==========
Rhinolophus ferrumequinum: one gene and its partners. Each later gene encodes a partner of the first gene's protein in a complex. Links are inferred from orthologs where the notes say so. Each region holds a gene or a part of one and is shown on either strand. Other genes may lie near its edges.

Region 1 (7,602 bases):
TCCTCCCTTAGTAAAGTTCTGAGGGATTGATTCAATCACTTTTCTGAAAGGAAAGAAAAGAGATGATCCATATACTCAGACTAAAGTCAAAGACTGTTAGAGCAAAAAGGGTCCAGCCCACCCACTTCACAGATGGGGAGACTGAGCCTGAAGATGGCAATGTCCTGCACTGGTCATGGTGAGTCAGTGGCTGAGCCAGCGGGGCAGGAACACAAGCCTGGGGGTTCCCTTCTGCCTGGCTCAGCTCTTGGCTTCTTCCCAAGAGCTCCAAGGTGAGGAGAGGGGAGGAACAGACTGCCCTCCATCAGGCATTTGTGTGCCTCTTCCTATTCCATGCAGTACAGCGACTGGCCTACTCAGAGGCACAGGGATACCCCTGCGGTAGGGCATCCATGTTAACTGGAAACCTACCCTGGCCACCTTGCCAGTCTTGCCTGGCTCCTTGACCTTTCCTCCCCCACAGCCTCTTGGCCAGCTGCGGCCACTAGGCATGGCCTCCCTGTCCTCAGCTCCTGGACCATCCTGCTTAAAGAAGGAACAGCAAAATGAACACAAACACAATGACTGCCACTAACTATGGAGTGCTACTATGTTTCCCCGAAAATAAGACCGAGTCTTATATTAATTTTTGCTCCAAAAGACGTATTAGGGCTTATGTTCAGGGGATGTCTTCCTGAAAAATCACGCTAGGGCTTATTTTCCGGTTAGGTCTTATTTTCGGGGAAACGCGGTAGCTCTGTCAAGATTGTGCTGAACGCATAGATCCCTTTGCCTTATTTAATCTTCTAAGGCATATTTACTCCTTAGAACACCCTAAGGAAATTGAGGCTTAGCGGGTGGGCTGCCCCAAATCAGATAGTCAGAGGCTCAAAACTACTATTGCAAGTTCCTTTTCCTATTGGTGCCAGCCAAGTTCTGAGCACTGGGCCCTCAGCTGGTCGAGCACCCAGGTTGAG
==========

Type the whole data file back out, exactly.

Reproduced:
Rhinolophus ferrumequinum: one gene and its partners. Each later gene encodes a partner of the first gene's protein in a complex. Links are inferred from orthologs where the notes say so. Each region holds a gene or a part of one and is shown on either strand. Other genes may lie near its edges.

Region 1 (7,602 bases):
TCCTCCCTTAGTAAAGTTCTGAGGGATTGATTCAATCACTTTTCTGAAAGGAAAGAAAAGAGATGATCCATATACTCAGACTAAAGTCAAAGACTGTTAGAGCAAAAAGGGTCCAGCCCACCCACTTCACAGATGGGGAGACTGAGCCTGAAGATGGCAATGTCCTGCACTGGTCATGGTGAGTCAGTGGCTGAGCCAGCGGGGCAGGAACACAAGCCTGGGGGTTCCCTTCTGCCTGGCTCAGCTCTTGGCTTCTTCCCAAGAGCTCCAAGGTGAGGAGAGGGGAGGAACAGACTGCCCTCCATCAGGCATTTGTGTGCCTCTTCCTATTCCATGCAGTACAGCGACTGGCCTACTCAGAGGCACAGGGATACCCCTGCGGTAGGGCATCCATGTTAACTGGAAACCTACCCTGGCCACCTTGCCAGTCTTGCCTGGCTCCTTGACCTTTCCTCCCCCACAGCCTCTTGGCCAGCTGCGGCCACTAGGCATGGCCTCCCTGTCCTCAGCTCCTGGACCATCCTGCTTAAAGAAGGAACAGCAAAATGAACACAAACACAATGACTGCCACTAACTATGGAGTGCTACTATGTTTCCCCGAAAATAAGACCGAGTCTTATATTAATTTTTGCTCCAAAAGACGTATTAGGGCTTATGTTCAGGGGATGTCTTCCTGAAAAATCACGCTAGGGCTTATTTTCCGGTTAGGTCTTATTTTCGGGGAAACGCGGTAGCTCTGTCAAGATTGTGCTGAACGCATAGATCCCTTTGCCTTATTTAATCTTCTAAGGCATATTTACTCCTTAGAACACCCTAAGGAAATTGAGGCTTAGCGGGTGGGCTGCCCCAAATCAGATAGTCAGAGGCTCAAAACTACTATTGCAAGTTCCTTTTCCTATTGGTGCCAGCCAAGTTCTGAGCACTGGGCCCTCAGCTGGTCGAGCACCCAGGTTGAG